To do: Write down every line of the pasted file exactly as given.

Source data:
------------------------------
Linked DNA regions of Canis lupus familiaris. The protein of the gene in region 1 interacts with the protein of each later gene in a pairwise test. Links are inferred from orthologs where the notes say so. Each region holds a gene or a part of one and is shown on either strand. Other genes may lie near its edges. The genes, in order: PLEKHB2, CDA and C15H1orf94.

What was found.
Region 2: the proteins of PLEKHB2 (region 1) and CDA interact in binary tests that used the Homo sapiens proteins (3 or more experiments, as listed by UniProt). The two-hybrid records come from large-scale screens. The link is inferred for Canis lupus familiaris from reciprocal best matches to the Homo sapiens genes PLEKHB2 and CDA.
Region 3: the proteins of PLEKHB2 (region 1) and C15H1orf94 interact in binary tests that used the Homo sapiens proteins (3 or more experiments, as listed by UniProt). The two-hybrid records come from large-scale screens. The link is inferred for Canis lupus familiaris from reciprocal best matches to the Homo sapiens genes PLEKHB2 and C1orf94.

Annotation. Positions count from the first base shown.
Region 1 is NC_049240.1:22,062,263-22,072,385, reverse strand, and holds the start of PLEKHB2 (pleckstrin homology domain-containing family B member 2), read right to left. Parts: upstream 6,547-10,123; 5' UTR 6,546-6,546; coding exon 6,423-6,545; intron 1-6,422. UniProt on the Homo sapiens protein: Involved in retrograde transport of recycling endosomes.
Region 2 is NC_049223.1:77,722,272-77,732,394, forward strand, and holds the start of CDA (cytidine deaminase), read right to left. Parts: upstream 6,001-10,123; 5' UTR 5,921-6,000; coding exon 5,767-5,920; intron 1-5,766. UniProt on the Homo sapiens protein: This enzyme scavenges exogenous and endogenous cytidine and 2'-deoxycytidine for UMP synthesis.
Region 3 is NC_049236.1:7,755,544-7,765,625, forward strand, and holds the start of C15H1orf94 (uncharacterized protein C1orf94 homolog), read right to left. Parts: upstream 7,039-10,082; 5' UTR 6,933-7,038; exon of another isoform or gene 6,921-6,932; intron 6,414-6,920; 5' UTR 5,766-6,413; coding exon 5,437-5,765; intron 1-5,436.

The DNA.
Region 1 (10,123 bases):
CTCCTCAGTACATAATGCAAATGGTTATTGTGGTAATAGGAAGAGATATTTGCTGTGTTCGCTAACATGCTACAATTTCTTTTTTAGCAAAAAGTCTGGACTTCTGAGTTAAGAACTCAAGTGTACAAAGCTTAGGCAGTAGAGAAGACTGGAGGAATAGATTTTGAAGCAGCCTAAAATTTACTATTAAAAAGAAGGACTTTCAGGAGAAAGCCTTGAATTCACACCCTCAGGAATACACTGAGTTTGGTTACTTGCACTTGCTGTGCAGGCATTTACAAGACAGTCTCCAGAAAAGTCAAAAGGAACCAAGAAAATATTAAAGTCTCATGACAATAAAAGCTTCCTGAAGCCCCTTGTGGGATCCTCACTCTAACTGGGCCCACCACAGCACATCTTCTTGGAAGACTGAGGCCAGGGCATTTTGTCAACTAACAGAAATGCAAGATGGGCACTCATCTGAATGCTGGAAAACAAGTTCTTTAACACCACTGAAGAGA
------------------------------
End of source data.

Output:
Linked DNA regions of Canis lupus familiaris. The protein of the gene in region 1 interacts with the protein of each later gene in a pairwise test. Links are inferred from orthologs where the notes say so. Each region holds a gene or a part of one and is shown on either strand. Other genes may lie near its edges. The genes, in order: PLEKHB2, CDA and C15H1orf94.

What was found.
Region 2: the proteins of PLEKHB2 (region 1) and CDA interact in binary tests that used the Homo sapiens proteins (3 or more experiments, as listed by UniProt). The two-hybrid records come from large-scale screens. The link is inferred for Canis lupus familiaris from reciprocal best matches to the Homo sapiens genes PLEKHB2 and CDA.
Region 3: the proteins of PLEKHB2 (region 1) and C15H1orf94 interact in binary tests that used the Homo sapiens proteins (3 or more experiments, as listed by UniProt). The two-hybrid records come from large-scale screens. The link is inferred for Canis lupus familiaris from reciprocal best matches to the Homo sapiens genes PLEKHB2 and C1orf94.

Annotation. Positions count from the first base shown.
Region 1 is NC_049240.1:22,062,263-22,072,385, reverse strand, and holds the start of PLEKHB2 (pleckstrin homology domain-containing family B member 2), read right to left. Parts: upstream 6,547-10,123; 5' UTR 6,546-6,546; coding exon 6,423-6,545; intron 1-6,422. UniProt on the Homo sapiens protein: Involved in retrograde transport of recycling endosomes.
Region 2 is NC_049223.1:77,722,272-77,732,394, forward strand, and holds the start of CDA (cytidine deaminase), read right to left. Parts: upstream 6,001-10,123; 5' UTR 5,921-6,000; coding exon 5,767-5,920; intron 1-5,766. UniProt on the Homo sapiens protein: This enzyme scavenges exogenous and endogenous cytidine and 2'-deoxycytidine for UMP synthesis.
Region 3 is NC_049236.1:7,755,544-7,765,625, forward strand, and holds the start of C15H1orf94 (uncharacterized protein C1orf94 homolog), read right to left. Parts: upstream 7,039-10,082; 5' UTR 6,933-7,038; exon of another isoform or gene 6,921-6,932; intron 6,414-6,920; 5' UTR 5,766-6,413; coding exon 5,437-5,765; intron 1-5,436.

The DNA.
Region 1 (10,123 bases):
CTCCTCAGTACATAATGCAAATGGTTATTGTGGTAATAGGAAGAGATATTTGCTGTGTTCGCTAACATGCTACAATTTCTTTTTTAGCAAAAAGTCTGGACTTCTGAGTTAAGAACTCAAGTGTACAAAGCTTAGGCAGTAGAGAAGACTGGAGGAATAGATTTTGAAGCAGCCTAAAATTTACTATTAAAAAGAAGGACTTTCAGGAGAAAGCCTTGAATTCACACCCTCAGGAATACACTGAGTTTGGTTACTTGCACTTGCTGTGCAGGCATTTACAAGACAGTCTCCAGAAAAGTCAAAAGGAACCAAGAAAATATTAAAGTCTCATGACAATAAAAGCTTCCTGAAGCCCCTTGTGGGATCCTCACTCTAACTGGGCCCACCACAGCACATCTTCTTGGAAGACTGAGGCCAGGGCATTTTGTCAACTAACAGAAATGCAAGATGGGCACTCATCTGAATGCTGGAAAACAAGTTCTTTAACACCACTGAAGAGA